You are on the board of directors for SORBA, tell us what you do on the board and how folks can be involved-
I am lucky enough to do all of the Social Media and Community Engagement for Pisgah Area SORBA. I got involved at a time when folks were not that organized and the membership was just not growing. We are now organized and going in the right direction. The past leadership did a great job of organizing grant funding (for a 5 year total of $528,000!) from the government and maintaining a relationship with the forest service. This is a lot of money, but not near enough to get the trails to a place where they are sustainable. These grants also require matching funds and volunteer hours to execute. Now we need to mobilize the "people" who are loving the Pisgah Trails and area, to help build and maintain sustainable trails for years to come. I'm excited to help and if you love the trails here too you can donate to the trails directly via Pisgah Area SORBA's Paypal account.

Why do you feel it's important for women to be involved with their local mtb trail group?
I don't just think women need to be involved with their local MTB trail group, I think everyone who benefits from the trails needs to be involved. If you ride, hike, run, operate a business in the towns that derive business from mountain bikers or just think trails are important to your community (and let's face it who doesn't) then you should participate in some way! Donate, volunteer your time and help promote your local clubs. Women are underrepresented in the mountain biking community, although that trend is changing and I feel we as a user group have plenty to offer. Being a trail advocate has many forms, from digging in the dirt, organizing grants, soliciting donations, promoting club events, helping keep the books, manning a booth at a local fair; there is something for everyone to use their personal talents doing. It takes a village.

What do you love most about being involved in the cycling industry?
Cyclists, especially mountain bikers have a unique perspective on life. It's the people I've met and the connections I have made that I love the most about the cycling industry. I don't think anyone is in this industry to get rich or show how powerful they can be, so there is not a lot of that to deal with. People that ride respect nature, love adventure and just want a positive life experience. Who doesn't want to be around that all day? In my mind, this is what is important in life.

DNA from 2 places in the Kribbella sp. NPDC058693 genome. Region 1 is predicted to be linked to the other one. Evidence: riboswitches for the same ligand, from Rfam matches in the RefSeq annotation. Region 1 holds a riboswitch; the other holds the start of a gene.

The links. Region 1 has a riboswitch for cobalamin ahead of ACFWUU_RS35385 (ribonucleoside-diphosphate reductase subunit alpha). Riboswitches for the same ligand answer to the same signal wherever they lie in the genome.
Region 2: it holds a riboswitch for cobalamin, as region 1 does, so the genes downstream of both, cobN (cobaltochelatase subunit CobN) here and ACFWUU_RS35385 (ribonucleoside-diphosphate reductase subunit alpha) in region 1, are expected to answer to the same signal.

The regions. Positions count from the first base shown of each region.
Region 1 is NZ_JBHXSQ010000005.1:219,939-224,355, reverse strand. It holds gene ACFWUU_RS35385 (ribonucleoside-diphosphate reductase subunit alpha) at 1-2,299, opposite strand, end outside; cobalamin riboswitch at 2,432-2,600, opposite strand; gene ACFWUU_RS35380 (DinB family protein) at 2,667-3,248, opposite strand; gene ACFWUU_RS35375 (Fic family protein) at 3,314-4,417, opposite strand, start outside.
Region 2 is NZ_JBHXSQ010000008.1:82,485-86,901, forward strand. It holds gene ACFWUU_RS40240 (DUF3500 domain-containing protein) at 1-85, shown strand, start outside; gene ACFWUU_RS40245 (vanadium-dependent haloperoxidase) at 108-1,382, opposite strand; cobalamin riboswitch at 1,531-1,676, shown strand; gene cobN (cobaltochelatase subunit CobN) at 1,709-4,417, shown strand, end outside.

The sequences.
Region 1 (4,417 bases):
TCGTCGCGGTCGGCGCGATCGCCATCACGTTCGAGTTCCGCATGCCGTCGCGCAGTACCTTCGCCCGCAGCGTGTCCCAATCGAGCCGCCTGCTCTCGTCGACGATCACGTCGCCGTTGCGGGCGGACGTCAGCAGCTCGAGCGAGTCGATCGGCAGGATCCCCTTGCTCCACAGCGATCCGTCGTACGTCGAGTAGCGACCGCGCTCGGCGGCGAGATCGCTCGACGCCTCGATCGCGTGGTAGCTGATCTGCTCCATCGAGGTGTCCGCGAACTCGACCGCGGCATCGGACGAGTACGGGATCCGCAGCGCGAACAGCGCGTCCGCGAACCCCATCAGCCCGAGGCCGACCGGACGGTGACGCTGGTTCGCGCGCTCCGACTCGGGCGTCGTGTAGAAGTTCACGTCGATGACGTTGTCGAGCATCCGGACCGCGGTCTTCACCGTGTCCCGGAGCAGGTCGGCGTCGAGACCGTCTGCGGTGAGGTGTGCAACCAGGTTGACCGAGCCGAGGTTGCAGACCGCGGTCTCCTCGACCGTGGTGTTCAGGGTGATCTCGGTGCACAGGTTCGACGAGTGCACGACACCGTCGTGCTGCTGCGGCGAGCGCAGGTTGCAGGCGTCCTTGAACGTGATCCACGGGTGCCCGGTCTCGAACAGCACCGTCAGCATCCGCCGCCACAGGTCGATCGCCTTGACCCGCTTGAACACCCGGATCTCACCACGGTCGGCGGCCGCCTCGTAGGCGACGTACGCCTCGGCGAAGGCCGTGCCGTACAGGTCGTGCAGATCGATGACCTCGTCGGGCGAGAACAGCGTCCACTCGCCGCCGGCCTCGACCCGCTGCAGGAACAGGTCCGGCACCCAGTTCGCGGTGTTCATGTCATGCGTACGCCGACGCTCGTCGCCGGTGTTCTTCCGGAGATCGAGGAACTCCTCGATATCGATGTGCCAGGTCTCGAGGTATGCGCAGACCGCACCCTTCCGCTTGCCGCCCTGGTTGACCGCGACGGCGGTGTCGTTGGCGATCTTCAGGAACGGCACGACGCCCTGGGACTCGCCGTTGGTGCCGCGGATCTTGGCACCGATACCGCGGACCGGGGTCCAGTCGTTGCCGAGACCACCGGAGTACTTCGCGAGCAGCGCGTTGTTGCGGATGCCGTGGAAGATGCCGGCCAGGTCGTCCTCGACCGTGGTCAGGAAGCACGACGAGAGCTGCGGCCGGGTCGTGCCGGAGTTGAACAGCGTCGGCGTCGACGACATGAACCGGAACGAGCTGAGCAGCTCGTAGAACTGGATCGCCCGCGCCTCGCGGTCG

What do you love about riding your bike?
I love feeling fit and strong. I love that there is no limit to what I can do on a bike. There is always a trail/race/event I can do that challenges me. Feedback is usually immediate and absolute. There is very little grey area in mountain biking. I find riding very centering and meditative if I want it to be. It's also a great way to meet new friends and connect with old ones.

Tell us about your bike(s), what they are like and why did you choose them?
I am a huge Ibis fan. I love all their bikes, love the company and love the folks that work there like family. That said my favorite Ibis is my Ripmo. It's an amazing long travel 29er and she's blinged out with custom I-9 wheels to match the blue and orange frame. Its the sexiest bike I've ever owned. I've had it for a couple of months but not been able to ride it much due to the terrible winter we have been having here in Western North Carolina.
I also have a super pimp Ibis Hakka MX, which is a gravel bike with a dropper! This bike has been a lifesaver this winter for me. It has been keeping me sane and when it's too cold/wet/muddy/dark to go outside it's hooked up to a smart trainer and I have been obsessed with riding Zwift. It's like a video game for your bike. Indoor riding is way more fun this way and you can connect with other riders in real time, which is cool. The added fitness will pay dividends in the spring and fall, so I will be able to get right out and do some big rides without having to rebuild fitness lost over the winter.

What do you feel deters women from getting involved with cycling? Especially mountain biking?
I think some of the images, videos, and stereotypes in the bike media can be pretty intimidating for women. Watching some of the mountain bike videos and seeing some of the print media, especially ads makes mountain biking seem a little far from reach for most women, especially older ladies. Sure I'd love to be able to ride a big flowline with gap jumps and whip out my rear end every time I jump, but I really don't think that's gonna happen. It is happening in my mind even if no one can see it. If I can get that feeling of pushing my limits and enjoy trails with a big smile on my face that is enough for me. If women looking to get into the sport realized that it can be whatever you want it to be, I think it would be amazing. Having someone to open up that world to you is important. With the proliferation of women's events and skills clinics over the past 5 or so years, I think this is really contributing to the growth of the sport for women and is super important.

What do you feel could change industry-wise or locally to encourage more women to be involved?
I'd love to see more of the bike companies sponsoring and supporting events that empower women. The Bell Joy Ride and LIV ambassador programs really stand out as leaders in this movement. Also, bike industry hiring more women will go a long way to changing things. Ibis is pushing the envelope encouraging women participation without specifically making a women's specific bike, in fact I guess you could say all their bikes are for women they just let the men ride them too:} All Ibis are designed by lady-power in a small package, Roxy Lo. She understands the connection between form and function.

What inspires you to encourage women to ride?
I love to see traditional stereotypes shattered and more importantly I love to see how people feel after riding a mountain bike. It really is the best therapy. I love giving ladies the tools to explore their own abilities with regards to fitness and skill on the bike and watching the massive improvements that happen once someone gets "hooked."

Tell us a random fact about yourself!
I love collecting notebooks and amazing paper and stationery and love the feeling of opening a new book.